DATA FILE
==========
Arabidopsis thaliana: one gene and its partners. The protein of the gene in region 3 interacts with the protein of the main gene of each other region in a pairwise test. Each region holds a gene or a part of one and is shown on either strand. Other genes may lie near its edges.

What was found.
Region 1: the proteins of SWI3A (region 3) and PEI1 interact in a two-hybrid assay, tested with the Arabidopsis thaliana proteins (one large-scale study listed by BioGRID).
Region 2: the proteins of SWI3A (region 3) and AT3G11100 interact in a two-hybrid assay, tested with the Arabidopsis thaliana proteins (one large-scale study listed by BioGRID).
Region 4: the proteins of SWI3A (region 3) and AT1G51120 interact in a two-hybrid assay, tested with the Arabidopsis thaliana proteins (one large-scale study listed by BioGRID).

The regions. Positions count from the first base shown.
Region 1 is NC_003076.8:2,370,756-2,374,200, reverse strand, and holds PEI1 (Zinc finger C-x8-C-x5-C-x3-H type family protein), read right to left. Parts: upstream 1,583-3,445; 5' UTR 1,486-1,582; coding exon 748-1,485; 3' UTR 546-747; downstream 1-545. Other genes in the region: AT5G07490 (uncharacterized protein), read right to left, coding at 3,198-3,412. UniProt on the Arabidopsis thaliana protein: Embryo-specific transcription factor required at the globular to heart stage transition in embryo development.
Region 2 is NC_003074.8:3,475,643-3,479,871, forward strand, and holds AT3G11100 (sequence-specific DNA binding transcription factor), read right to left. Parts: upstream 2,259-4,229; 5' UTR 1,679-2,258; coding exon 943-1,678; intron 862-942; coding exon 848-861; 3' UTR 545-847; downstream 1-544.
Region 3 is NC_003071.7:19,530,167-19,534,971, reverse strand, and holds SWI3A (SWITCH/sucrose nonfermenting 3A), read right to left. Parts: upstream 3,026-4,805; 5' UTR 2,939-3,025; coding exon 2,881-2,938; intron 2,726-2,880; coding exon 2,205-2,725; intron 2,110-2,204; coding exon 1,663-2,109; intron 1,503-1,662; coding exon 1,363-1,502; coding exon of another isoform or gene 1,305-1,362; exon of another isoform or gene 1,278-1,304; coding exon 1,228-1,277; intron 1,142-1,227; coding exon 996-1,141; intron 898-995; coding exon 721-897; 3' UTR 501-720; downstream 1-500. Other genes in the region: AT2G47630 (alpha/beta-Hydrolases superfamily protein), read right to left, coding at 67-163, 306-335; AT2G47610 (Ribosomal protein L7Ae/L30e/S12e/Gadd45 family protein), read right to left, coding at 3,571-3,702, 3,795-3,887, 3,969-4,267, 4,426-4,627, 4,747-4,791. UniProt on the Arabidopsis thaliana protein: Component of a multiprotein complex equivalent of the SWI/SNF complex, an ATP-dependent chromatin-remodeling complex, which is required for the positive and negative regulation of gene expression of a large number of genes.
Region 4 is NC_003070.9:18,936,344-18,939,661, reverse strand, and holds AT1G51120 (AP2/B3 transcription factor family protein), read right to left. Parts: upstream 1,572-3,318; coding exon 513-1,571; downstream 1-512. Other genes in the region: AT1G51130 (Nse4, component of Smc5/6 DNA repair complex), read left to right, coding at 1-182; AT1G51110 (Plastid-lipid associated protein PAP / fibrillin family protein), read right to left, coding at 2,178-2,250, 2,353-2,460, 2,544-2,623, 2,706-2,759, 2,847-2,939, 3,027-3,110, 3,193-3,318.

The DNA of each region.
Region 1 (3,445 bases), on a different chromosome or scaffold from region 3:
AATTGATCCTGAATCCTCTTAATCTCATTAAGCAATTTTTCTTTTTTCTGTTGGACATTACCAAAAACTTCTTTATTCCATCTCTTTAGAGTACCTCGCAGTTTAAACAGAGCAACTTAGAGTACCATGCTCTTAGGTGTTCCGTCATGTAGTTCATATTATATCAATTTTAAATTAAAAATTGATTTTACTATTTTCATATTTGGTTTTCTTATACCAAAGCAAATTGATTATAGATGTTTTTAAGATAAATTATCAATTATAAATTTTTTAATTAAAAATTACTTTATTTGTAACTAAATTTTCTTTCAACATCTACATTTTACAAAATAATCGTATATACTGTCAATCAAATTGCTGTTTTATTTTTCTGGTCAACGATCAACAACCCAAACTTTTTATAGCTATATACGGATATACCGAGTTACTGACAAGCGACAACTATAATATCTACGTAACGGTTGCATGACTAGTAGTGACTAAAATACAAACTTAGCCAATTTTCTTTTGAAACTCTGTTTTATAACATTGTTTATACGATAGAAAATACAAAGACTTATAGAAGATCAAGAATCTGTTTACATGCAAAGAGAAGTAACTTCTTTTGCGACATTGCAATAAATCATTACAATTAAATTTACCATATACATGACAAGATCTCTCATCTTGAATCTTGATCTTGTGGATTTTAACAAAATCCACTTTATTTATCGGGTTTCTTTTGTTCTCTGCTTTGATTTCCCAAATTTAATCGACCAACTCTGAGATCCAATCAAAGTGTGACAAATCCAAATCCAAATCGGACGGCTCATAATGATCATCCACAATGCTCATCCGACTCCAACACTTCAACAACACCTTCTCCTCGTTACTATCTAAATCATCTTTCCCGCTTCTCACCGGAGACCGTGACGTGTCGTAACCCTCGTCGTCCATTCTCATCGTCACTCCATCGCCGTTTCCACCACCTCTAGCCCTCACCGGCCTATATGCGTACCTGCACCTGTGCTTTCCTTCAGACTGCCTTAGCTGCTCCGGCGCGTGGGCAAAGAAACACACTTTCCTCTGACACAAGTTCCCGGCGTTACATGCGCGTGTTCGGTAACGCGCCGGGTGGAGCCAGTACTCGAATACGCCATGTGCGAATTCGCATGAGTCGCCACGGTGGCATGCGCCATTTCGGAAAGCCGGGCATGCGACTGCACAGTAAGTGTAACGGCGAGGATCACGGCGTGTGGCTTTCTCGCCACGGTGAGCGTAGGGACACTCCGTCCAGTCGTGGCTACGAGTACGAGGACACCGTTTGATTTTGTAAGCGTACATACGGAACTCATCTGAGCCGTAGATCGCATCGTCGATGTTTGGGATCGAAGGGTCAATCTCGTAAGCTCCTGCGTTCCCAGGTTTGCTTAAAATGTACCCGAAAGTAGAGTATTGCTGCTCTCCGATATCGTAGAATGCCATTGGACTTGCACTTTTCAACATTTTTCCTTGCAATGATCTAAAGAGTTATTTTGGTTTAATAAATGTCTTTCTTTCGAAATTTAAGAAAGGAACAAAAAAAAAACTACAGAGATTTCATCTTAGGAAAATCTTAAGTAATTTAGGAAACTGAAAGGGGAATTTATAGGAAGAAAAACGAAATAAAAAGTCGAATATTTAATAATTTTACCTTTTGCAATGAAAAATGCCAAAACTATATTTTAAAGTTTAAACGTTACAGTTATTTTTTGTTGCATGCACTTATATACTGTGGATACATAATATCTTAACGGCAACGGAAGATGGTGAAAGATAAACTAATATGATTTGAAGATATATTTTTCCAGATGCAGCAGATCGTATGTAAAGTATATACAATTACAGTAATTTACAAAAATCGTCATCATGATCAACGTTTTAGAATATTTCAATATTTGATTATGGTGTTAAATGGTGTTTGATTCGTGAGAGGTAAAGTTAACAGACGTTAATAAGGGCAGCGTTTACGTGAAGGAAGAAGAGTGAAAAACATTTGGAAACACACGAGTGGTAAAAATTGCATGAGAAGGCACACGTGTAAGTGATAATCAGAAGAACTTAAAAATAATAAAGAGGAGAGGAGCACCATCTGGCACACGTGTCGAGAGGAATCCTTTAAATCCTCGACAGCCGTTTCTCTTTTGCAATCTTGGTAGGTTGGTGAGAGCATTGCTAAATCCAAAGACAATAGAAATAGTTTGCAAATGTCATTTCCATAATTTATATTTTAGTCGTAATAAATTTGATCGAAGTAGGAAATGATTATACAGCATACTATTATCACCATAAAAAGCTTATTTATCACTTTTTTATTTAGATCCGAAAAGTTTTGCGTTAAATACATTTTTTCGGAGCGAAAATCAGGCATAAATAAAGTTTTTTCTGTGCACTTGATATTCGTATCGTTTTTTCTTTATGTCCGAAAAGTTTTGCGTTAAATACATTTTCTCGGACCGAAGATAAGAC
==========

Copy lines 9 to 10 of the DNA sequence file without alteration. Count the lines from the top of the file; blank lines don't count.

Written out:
Region 3 is NC_003071.7:19,530,167-19,534,971, reverse strand, and holds SWI3A (SWITCH/sucrose nonfermenting 3A), read right to left. Parts: upstream 3,026-4,805; 5' UTR 2,939-3,025; coding exon 2,881-2,938; intron 2,726-2,880; coding exon 2,205-2,725; intron 2,110-2,204; coding exon 1,663-2,109; intron 1,503-1,662; coding exon 1,363-1,502; coding exon of another isoform or gene 1,305-1,362; exon of another isoform or gene 1,278-1,304; coding exon 1,228-1,277; intron 1,142-1,227; coding exon 996-1,141; intron 898-995; coding exon 721-897; 3' UTR 501-720; downstream 1-500. Other genes in the region: AT2G47630 (alpha/beta-Hydrolases superfamily protein), read right to left, coding at 67-163, 306-335; AT2G47610 (Ribosomal protein L7Ae/L30e/S12e/Gadd45 family protein), read right to left, coding at 3,571-3,702, 3,795-3,887, 3,969-4,267, 4,426-4,627, 4,747-4,791. UniProt on the Arabidopsis thaliana protein: Component of a multiprotein complex equivalent of the SWI/SNF complex, an ATP-dependent chromatin-remodeling complex, which is required for the positive and negative regulation of gene expression of a large number of genes.
Region 4 is NC_003070.9:18,936,344-18,939,661, reverse strand, and holds AT1G51120 (AP2/B3 transcription factor family protein), read right to left. Parts: upstream 1,572-3,318; coding exon 513-1,571; downstream 1-512. Other genes in the region: AT1G51130 (Nse4, component of Smc5/6 DNA repair complex), read left to right, coding at 1-182; AT1G51110 (Plastid-lipid associated protein PAP / fibrillin family protein), read right to left, coding at 2,178-2,250, 2,353-2,460, 2,544-2,623, 2,706-2,759, 2,847-2,939, 3,027-3,110, 3,193-3,318.